We were really looking forward to last night’s Techmap and boy did it not disappoint!
What did we love most? The practical approach our speakers took to the topic we were exploring.
If you weren’t able to make last night’s meetup then you will definitely want to read on and hear about the session’s key highlights. For those lucky enough to be apart of last night’s Techmap, why not give yourself a reminder of the session’s key takeaways.
Our speakers took to the stage to explore how to employ neuroscience research techniques to drive marketing performance. But who were they?
- Thom Noble, CEO, NeuroStrata
- Mev Bertrand, Research Manager, Neuro-Insight
- Will Nicholson, Managing Director, The Vision Network
As we hope you will agree, a pretty strong line-up of expert speakers who really know their stuff! Check out what they had to say. Their insights were invaluable.
Thom Noble – Neuro Marketer, kicked started the evening’s talks.
Thom has prior experience working with a range of large brands such as Diageo and Disney. He explained the extreme frustration he felt towards traditional marketing research techniques due to the the lack of innovation injected as well as the lack of depth uncovered.
He no longer feels this frustration because now, almost every sector is involved with neuromarketing techniques; including the likes of Facebook, Coca-Cola, Google, PayPal, McDonald’s and P&G.
Because the market research sector has been formalised over the past 60 years – new innovations have surfaced. However techniques such as focus groups have only helped somewhat; Thom states that they’ve hardly transformed the market research industry.
Looking below the level of consciousness to see how consumers are actually responding has only become an option over the past 10-15 years.
Thom highlighted the key neuro-facts:
- The non-conscious dominates our perception and decision-making
- We are mostly auto-pilot – our decisions are made without us consciously being aware of how and why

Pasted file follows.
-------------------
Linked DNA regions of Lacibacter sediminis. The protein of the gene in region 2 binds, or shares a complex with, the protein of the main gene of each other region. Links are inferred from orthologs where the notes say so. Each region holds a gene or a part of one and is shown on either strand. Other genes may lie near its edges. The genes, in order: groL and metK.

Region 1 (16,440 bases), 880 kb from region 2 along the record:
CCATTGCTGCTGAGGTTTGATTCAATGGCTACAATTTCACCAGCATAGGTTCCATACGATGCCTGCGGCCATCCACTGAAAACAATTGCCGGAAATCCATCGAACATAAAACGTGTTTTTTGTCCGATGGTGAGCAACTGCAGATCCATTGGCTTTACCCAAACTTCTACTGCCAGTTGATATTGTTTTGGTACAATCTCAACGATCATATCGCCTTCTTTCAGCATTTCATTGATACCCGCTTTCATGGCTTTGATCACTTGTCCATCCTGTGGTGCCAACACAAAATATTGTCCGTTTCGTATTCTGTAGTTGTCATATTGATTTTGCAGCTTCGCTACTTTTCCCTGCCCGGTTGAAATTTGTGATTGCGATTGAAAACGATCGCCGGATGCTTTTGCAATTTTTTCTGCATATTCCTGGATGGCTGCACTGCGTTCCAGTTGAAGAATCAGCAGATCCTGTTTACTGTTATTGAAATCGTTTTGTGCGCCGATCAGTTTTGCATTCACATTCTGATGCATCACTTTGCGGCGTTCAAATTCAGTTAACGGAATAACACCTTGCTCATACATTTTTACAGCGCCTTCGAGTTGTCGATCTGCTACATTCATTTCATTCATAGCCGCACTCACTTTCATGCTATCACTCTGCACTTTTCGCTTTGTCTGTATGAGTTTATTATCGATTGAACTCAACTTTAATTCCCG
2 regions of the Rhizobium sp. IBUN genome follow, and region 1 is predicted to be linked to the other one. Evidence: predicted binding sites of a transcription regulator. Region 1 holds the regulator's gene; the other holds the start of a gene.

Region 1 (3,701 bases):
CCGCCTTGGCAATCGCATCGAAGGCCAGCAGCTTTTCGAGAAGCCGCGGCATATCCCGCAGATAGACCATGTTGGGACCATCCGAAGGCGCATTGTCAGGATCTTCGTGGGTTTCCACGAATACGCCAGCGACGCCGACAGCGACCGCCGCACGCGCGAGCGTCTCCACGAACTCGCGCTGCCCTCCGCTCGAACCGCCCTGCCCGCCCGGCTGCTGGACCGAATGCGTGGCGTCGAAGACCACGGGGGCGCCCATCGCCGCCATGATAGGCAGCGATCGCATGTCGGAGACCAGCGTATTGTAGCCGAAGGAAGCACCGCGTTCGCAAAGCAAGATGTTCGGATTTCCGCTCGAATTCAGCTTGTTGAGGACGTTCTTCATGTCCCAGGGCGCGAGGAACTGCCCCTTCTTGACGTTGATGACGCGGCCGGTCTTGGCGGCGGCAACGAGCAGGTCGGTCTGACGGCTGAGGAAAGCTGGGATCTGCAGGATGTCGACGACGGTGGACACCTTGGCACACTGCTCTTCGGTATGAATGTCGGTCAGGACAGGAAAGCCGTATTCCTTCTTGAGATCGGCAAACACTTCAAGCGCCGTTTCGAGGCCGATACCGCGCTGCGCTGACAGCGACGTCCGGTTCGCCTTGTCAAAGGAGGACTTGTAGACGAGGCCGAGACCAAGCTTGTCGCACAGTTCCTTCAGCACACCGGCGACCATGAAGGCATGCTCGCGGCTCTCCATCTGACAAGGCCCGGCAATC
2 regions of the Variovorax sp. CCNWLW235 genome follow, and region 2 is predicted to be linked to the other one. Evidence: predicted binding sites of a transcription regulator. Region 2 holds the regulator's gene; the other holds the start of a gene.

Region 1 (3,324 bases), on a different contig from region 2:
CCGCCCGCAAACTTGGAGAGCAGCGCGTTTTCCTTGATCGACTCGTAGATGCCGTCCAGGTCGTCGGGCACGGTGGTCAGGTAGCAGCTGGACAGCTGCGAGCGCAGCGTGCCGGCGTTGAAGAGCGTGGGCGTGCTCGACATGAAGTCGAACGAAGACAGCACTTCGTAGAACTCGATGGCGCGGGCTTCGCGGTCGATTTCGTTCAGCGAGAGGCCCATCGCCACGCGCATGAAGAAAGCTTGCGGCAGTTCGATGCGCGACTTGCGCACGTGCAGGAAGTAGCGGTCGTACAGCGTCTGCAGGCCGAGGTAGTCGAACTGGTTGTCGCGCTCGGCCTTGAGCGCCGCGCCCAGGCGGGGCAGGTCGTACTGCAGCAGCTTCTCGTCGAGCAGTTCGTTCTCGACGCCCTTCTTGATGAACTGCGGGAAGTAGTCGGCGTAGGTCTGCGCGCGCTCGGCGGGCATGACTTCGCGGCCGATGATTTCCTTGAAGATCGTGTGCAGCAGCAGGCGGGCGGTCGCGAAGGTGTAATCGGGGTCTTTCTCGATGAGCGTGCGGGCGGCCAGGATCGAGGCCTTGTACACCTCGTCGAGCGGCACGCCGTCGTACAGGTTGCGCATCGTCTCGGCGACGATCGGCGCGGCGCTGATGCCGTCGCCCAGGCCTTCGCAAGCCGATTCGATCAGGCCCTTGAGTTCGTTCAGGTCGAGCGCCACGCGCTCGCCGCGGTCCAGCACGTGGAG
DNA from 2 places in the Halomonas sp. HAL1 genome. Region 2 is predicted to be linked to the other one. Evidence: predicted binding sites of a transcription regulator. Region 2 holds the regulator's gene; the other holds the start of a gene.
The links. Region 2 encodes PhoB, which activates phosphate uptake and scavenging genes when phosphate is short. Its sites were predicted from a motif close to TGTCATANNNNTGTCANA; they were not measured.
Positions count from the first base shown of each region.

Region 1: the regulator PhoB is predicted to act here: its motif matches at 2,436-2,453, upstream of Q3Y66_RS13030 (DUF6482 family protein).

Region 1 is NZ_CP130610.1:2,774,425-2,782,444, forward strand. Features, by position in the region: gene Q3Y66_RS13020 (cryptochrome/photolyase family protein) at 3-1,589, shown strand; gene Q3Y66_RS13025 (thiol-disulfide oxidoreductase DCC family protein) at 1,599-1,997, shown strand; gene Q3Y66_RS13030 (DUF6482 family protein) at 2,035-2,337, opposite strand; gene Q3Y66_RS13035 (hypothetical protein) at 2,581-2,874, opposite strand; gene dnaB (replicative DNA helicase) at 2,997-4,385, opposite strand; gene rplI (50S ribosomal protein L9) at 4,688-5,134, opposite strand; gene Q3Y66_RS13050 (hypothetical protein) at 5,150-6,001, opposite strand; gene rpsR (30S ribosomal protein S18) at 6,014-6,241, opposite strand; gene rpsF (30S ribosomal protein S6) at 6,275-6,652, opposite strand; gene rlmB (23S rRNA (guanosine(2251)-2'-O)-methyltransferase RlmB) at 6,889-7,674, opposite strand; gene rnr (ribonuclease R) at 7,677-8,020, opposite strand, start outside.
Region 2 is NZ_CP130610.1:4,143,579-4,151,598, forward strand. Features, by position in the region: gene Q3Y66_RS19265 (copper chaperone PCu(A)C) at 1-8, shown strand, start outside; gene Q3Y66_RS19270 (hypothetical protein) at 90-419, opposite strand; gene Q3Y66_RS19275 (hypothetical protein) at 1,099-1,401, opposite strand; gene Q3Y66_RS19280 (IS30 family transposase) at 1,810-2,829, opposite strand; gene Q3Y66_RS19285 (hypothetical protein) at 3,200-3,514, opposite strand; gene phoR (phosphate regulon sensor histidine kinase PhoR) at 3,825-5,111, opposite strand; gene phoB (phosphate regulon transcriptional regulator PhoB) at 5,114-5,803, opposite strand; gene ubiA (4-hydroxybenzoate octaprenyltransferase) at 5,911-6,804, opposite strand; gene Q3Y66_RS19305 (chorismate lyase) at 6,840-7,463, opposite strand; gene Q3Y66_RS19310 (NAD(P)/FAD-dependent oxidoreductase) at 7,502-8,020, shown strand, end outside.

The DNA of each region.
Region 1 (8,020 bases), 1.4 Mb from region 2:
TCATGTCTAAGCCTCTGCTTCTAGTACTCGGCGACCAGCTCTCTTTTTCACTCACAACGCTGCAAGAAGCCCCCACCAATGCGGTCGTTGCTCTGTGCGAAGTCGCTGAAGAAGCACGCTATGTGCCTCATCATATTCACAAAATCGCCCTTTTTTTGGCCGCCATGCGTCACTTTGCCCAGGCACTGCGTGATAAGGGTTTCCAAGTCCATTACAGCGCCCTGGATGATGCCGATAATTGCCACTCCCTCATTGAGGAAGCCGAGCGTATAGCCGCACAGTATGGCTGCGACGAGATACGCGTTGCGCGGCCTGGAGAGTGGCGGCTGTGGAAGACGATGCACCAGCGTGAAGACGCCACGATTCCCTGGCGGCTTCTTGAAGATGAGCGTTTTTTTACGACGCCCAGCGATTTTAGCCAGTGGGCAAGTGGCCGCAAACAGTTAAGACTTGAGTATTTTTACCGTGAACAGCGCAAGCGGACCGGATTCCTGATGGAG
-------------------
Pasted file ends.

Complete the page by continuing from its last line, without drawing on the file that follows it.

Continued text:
- Neuroscientists agree we use two very different ways to think:
- System 1 – Implicit – unconscious emotion
- System 2 – Explicit – conscious emotion
- Emotions play a key role in every decision
- We can’t really articulate our emotions – these non-conscious and emotional influences: we are typically not aware of them
What makes neuro measures different?
- Reaction – system 1 – implicit
- Expression – system 2 – explicit
Thom explains the benefits of neuro research techniques:
- Can evaluate what people think and feel response instead of what they say
- Quantitative data – more robust / testable and cheaper than qualitative data
- Cause and effect
- Fresh, deeper insights
- More accurate, more predictive
How do we do all this stuff?
- NeuroMetrics – measuring activity directly from the brain
- BioMetrics – measuring biological or physiological at response e.g. lie detector and facial decoding
- PscyhoMetrics – measure the mind’s associative response
Mev Bertrand then went onto discuss the application of neuromarketing techniques and in particular Steady State Topography (SST).
This is a research technique that analyses the reflex reaction in the brain and is effective at tracking exactly what’s going on in the brain.
What does it measure?
The speed at which the signal travels and reaches the different parts of the brain.
Mev explained that neuro research techniques have advanced to a level whereby we don’t need to conduct studies in labs anymore; systems have developed which are robust – thus studies in home environments are becoming very much the norm.
Another break through?
We no longer need to show the same thing more than once in order to achieve results which we can draw meaningful analysis from – this definitely makes life easier from a market research perspective.
Long term memory encoding – an area of the brain which folds things away forever. Mev went on to detail how memory encoding can be used to test the effectiveness of an ad, for example we can measure the exact parts of a TV ad which are most effective and engaging from a viewability perspective.
Once Mev’s team of neuroscientists had analysed the results in the summer of last year, they predicted that Volvo’s ‘Epic Split’ TV ad would be highly effective based on the strength of viewers’ left brain memory encoding responses at key branding moment. So it was no surprise when Volvo Trucks won the 2015 Cannes Creative Effectiveness Grand Prix.
Birds Eye case study:
Maximising memory encoding response to branding moments. Mev took us through the Birds Eye Frozen Fish US TV ad and then detailed how Neuro-Insight worked to improve its effectiveness.
Initially the ad wasn’t performing very well. There were two key points which were missed opportunities.
- The set-up scene – an ocean scene
- The pause / sudden silence / anticipation build-up moment – this had nothing noticeably obvious to do with the brand
What feedback did Neuro-Insight provide BirdsEye with?
- The need to mention the brand right at the start during the set-up scene
- The need to use the pause moment to really build anticipation levels; how? By inserting a product message
- To highlight the brand during the final ad scene